Generics

A generic is a type variable. Let’s imagine we want a list of waiters for our pizza restaurant, and the ability to add a new waiter to the list. We could implement a specific List interface:

public interface WaiterList {
    boolean add(Waiter waiter);
}

Or we could implement a more generic interface that can hold a list of any type, not just Waiter:

public interface List<E> {
    boolean add(E e);
}

The list is a generic type. More specifically, a generic interface. The <> wraps the type parameter section, inside of which is the type parameter E. (There can be multiple type parameters, e.g., Pair <A, B>.) The add function takes an object of type E, represented by the parameter e, and adds it to the list.

The generic list interface allows us to reuse it across multiple types. To use it, we replace E with the type we want a list of:

Waiter waiter1 = new Waiter("Alice");
Waiter waiter2 = new Waiter("Bob");
List<Waiter> waiters = new ArrayList();
waiters.add(waiter1);
waiters.add(waiter2);

Generics DRY up code, increasing maintainability and reliability.

A resource for learning more about generics is the Java tutorial on generics.

Use an IDE

Not all languages are alike. Different languages warrant different development environments.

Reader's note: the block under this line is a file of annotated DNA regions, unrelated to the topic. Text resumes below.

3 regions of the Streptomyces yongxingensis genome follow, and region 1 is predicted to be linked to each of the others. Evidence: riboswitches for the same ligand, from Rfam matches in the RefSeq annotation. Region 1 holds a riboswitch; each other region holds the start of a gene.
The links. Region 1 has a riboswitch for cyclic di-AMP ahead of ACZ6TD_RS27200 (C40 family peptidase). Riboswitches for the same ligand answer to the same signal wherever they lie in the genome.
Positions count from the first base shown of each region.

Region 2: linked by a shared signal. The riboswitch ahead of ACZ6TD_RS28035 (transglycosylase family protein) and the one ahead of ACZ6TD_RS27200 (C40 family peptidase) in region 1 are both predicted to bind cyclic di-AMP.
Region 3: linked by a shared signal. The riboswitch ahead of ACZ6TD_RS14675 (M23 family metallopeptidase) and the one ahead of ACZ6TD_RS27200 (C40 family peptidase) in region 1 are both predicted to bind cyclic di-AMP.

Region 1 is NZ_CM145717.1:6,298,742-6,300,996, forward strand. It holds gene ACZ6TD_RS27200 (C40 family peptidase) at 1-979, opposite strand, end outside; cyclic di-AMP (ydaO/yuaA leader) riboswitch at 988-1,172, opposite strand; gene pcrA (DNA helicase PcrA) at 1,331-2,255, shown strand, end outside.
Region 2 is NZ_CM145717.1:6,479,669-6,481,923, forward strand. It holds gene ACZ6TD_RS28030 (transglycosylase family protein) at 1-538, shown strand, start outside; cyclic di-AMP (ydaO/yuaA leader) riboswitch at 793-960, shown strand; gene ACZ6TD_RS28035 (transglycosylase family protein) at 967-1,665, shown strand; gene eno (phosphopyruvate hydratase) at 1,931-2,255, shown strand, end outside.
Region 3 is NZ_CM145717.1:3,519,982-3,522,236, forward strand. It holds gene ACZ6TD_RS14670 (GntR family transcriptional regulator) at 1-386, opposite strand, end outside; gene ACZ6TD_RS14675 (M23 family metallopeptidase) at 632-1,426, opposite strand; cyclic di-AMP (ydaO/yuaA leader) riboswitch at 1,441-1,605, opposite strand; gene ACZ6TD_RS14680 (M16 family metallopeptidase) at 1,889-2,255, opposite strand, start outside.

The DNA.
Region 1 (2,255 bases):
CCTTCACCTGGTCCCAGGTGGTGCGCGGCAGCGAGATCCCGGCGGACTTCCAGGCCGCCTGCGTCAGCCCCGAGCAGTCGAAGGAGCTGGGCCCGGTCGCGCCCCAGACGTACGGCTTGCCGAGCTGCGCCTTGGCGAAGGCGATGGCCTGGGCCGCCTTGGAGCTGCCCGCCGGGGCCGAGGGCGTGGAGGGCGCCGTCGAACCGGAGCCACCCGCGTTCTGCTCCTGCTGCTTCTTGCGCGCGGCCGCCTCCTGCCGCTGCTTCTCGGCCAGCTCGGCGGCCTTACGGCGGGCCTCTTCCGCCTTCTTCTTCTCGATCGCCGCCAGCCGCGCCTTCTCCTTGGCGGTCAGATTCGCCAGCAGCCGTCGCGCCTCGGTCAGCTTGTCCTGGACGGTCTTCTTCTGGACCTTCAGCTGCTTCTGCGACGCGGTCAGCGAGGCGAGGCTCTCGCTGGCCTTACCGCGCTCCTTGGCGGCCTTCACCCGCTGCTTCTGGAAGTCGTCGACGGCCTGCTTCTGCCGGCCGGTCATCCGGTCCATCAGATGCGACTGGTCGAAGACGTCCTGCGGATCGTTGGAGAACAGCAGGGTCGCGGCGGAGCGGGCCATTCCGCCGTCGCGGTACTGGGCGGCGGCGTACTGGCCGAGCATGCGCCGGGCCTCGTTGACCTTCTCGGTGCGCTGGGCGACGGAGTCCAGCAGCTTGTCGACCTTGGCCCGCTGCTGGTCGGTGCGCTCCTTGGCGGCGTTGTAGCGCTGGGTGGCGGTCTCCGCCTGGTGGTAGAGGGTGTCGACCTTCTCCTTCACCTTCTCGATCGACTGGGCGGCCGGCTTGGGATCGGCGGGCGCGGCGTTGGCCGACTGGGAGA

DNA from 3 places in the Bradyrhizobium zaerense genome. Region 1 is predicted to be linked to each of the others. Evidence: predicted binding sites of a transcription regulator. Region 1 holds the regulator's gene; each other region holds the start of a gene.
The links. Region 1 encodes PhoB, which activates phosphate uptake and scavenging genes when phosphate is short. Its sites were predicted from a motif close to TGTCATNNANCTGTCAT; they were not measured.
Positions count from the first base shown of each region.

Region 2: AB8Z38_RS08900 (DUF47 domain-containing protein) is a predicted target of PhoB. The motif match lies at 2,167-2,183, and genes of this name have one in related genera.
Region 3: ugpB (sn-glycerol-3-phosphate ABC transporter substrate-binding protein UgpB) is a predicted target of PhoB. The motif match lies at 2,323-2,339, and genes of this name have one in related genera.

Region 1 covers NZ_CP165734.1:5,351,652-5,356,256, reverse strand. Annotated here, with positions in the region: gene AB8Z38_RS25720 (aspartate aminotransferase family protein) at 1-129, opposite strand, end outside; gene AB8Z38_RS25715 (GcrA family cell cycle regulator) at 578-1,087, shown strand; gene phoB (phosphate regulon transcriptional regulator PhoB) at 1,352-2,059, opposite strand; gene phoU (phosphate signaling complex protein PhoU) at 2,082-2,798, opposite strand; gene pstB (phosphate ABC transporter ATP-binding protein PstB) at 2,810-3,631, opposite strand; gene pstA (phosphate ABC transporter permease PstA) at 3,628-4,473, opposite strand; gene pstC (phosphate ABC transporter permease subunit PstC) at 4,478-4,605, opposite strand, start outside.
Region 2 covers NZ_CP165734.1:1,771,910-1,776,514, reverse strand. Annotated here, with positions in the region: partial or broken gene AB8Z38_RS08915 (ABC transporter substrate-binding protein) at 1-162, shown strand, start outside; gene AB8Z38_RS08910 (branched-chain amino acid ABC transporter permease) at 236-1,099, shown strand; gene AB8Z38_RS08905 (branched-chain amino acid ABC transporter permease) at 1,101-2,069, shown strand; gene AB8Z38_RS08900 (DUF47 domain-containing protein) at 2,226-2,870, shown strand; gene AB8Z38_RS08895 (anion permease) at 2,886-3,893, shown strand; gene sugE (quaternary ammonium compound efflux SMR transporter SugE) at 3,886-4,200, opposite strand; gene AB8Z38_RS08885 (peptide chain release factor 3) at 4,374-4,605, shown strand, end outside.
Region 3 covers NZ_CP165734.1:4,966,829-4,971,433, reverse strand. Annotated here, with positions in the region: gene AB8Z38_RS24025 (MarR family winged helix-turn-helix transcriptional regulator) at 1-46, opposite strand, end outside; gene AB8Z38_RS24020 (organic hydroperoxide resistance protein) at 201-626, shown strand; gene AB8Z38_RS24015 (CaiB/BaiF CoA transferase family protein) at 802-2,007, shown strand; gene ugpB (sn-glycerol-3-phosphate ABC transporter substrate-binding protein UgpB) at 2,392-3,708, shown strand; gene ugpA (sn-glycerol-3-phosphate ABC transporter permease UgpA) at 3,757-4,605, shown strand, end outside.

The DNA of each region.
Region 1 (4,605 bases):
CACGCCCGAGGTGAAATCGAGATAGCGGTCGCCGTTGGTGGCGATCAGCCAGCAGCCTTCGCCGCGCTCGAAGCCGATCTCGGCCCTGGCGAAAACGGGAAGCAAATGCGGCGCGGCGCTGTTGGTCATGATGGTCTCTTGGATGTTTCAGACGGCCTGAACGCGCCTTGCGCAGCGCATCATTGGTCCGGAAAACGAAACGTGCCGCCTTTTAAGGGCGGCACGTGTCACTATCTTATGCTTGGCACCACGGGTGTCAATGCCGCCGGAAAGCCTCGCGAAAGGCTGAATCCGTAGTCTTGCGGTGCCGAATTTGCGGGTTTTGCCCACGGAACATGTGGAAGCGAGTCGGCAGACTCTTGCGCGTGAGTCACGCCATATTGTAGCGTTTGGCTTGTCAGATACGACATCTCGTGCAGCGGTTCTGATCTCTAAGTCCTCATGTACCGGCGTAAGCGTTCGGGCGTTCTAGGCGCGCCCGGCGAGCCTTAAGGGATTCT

I think some of my Java confusions stemmed from my Vim-loving resistance to IDEs. I didn’t want to learn some bloated editor just to type a line of Java. So, instead, I drowned for a day in bloated Vim plugins just to type a line of Java.

In the languages I knew prior to Java, inline method documentation that is triple the length of methods themselves, and million method classes were code smells. In Java, it’s not (or else the whole language smells). An IDE will help you navigate it all.

Java is manifestly typed and nominally typed. Big words aside, it means everything is typed, i.e., explicit typing.

The downside of explicit typing is you have the misfortune of one day writing something like this:

Map<String, Pair<Int, List<Optional<Set<Double>>>>> map;

The upside of explicit typing is the awesome powers IDEs have as a result.

Conclusion

As a parting gift, here’s something you will likely use in your future Java adventures: Arrays.asList().

Recall that List is an interface. ArrayList is a class that implements List. A helper class for ArrayList is Arrays. A helpful method in it is asList. It is a generic method:

public static <T> List<T> asList(T... a) {
    return new ArrayList<>(a);
}

The T... notation denotes a vararg called a. The diamond notation <> in ArrayList<> represents type inference. Java will infer the type so it does not need to be specified (the type inferred is T).

You can use Arrays.asList to create lists of variable size:

List<Waiter> waiters = Arrays.asList(waiter1, waiter2, waiter3);

I hope you enjoyed this prelude to Java, and I wish you luck in your future Java adventures!